8. Agroecosystem Sustainability (Steven Gliessman) – A book based heavily on ecological Agricultural case studies from around the globe. This was a book prescribed for one of my university subjects, however it is very interesting to see how different communities and farmers, especially in third world areas have adapted and created sustainable food systems with the little resources they have access to.
9. Family Friendly Farming (not seen), You Can Farm, Pastured Poultry Profits (Joel Salatin) – Brilliant books to read. If you have never seen Joel Salatin speak about their farm “Polyface” in Virginia’s Shenandoah Valley I strongly suggest that you check out Food inc the movie or YouTube some clips. This food production system makes sense, especially if you only have a small amount of land. For all those young or old farmers out there with a wealth of Agricultural experience don’t let the title “You Can Farm” put you off, as there are many good chapters in the book about economically introducing enterprises into your farm business, while increasing your return per acre/hectare, improving your soil health and increasing the viability of farming on small acreage.
10. The Farmstead Creamery Advisor (Gianaclis Caldwell) – A relatively new book (2010) that leads your through creating a successful home dairy/cheese business. A great read if you are considering starting your own dairy business or simply looking to add value onto your existing operation. Again, this is an American book so some things such as, legislation, regulations and sizing will be different from your country if reading from outside the US.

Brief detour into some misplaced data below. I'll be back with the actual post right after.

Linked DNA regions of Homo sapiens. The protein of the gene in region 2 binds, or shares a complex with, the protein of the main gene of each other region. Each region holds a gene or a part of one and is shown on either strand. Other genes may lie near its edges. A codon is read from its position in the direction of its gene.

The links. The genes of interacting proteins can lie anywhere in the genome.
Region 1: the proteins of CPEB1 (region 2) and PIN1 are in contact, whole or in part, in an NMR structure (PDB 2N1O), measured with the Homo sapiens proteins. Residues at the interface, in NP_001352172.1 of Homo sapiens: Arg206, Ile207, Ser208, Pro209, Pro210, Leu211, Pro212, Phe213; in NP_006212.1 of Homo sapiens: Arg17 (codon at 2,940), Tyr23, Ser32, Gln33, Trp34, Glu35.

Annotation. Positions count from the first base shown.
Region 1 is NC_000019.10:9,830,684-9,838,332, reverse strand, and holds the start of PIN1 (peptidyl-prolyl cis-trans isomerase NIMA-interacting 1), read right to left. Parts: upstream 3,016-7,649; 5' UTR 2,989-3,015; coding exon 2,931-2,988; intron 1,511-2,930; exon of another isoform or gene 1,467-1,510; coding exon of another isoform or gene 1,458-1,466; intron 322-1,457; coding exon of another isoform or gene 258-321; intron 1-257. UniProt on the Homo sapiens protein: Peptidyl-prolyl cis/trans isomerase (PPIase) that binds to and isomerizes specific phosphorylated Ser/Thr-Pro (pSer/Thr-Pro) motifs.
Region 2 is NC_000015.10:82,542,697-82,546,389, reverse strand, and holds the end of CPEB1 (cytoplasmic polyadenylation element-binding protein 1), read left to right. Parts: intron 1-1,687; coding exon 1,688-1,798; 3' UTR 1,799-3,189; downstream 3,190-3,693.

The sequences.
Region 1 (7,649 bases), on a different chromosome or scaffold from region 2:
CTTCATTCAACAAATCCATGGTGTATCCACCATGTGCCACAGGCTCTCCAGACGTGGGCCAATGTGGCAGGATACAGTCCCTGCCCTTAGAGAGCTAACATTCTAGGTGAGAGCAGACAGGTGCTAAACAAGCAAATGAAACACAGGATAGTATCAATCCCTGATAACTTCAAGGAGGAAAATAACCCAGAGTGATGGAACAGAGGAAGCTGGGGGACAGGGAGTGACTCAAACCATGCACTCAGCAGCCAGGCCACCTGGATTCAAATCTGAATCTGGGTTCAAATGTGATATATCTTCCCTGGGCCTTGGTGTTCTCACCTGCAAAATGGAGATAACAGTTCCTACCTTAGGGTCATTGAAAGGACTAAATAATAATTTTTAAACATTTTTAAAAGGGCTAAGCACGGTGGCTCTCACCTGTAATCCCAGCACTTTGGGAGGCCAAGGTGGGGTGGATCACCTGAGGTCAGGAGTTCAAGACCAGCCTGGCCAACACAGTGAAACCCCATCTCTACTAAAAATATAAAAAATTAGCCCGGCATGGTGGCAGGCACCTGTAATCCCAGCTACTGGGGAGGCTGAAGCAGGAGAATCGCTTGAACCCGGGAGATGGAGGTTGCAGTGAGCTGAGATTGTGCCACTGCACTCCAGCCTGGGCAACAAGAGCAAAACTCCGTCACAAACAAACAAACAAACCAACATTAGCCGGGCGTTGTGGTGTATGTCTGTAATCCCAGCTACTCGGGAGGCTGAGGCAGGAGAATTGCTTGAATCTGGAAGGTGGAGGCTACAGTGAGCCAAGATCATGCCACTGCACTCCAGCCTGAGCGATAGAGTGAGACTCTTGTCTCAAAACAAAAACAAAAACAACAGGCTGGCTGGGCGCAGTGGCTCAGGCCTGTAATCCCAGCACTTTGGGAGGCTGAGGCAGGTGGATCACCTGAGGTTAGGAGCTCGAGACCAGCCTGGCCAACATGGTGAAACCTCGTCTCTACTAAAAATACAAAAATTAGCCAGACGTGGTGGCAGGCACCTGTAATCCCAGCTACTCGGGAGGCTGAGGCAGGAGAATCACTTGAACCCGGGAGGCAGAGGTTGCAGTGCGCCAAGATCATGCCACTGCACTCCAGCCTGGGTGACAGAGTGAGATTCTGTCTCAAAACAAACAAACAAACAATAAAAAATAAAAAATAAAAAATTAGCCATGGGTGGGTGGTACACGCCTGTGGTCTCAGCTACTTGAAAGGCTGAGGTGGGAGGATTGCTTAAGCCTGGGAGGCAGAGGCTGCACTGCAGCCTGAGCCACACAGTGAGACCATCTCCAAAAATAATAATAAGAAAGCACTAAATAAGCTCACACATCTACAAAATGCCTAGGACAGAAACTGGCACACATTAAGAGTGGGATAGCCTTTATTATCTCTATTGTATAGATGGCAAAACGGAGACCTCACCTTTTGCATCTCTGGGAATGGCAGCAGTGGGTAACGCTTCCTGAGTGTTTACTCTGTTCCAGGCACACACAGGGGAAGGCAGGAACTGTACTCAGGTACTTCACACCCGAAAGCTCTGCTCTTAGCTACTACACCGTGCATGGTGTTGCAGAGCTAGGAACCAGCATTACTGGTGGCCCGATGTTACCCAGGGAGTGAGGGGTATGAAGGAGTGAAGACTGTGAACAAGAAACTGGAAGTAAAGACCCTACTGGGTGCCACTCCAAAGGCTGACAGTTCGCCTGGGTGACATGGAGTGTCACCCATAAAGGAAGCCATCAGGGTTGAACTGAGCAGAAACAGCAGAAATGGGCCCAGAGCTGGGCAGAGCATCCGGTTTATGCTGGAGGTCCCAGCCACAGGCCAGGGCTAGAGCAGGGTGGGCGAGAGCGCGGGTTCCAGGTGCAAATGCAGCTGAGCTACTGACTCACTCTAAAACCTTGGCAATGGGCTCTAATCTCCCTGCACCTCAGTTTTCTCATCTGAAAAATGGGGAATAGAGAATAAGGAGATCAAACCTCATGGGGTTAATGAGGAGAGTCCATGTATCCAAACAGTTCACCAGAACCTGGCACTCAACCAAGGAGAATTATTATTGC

11. Assorted gardening and self sufficiency books – Always handy to have on the shelf for quick reference on what/when to grow, how to make/preserve various products or quick guides for identifying fruit/veg pests.
There are many other great authors and publications out there on sustainable Agriculture (Sir Albert Howard, Rudolf Steiner, Wendell Berry, Merck Vet Manual, Acres Australia Newspaper, etc, etc) many of which I have skipped. However, I hope to have given you a look into some of whats out there, as I feel that reading different publications about farming can greatly improve the way in which we think and act on our own farm business. Often there will be ideas or systems that we don’t agree with or simply cant implement due to the climate, region or country that we live in. However, without a broad knowledge of what other people are doing out there it is all too easy to become stuck in old ways or taken along with the ‘newest’ quick fix product. Old, tried and true ways handed down through the generations are often very important, especially in farming, but I think it is also important that we progress and work towards more efficient farming methods. This does not necessarily mean buying the latest machinery item or upgrading the dairy but rather thinking more about how and why we do things on the farm. Either way, many of these books have motivated and inspired me to approach farming and Agriculture in positive ways rather than with pessimism. I think that modern day Agriculture is all too often pessimistic, which gives consumers a negative outlook on farming and sends the sons and daughters of farmers towards a life in the city. Lets start thinking positively and sensibly about how we can encourage young farmers and feed a growing world population.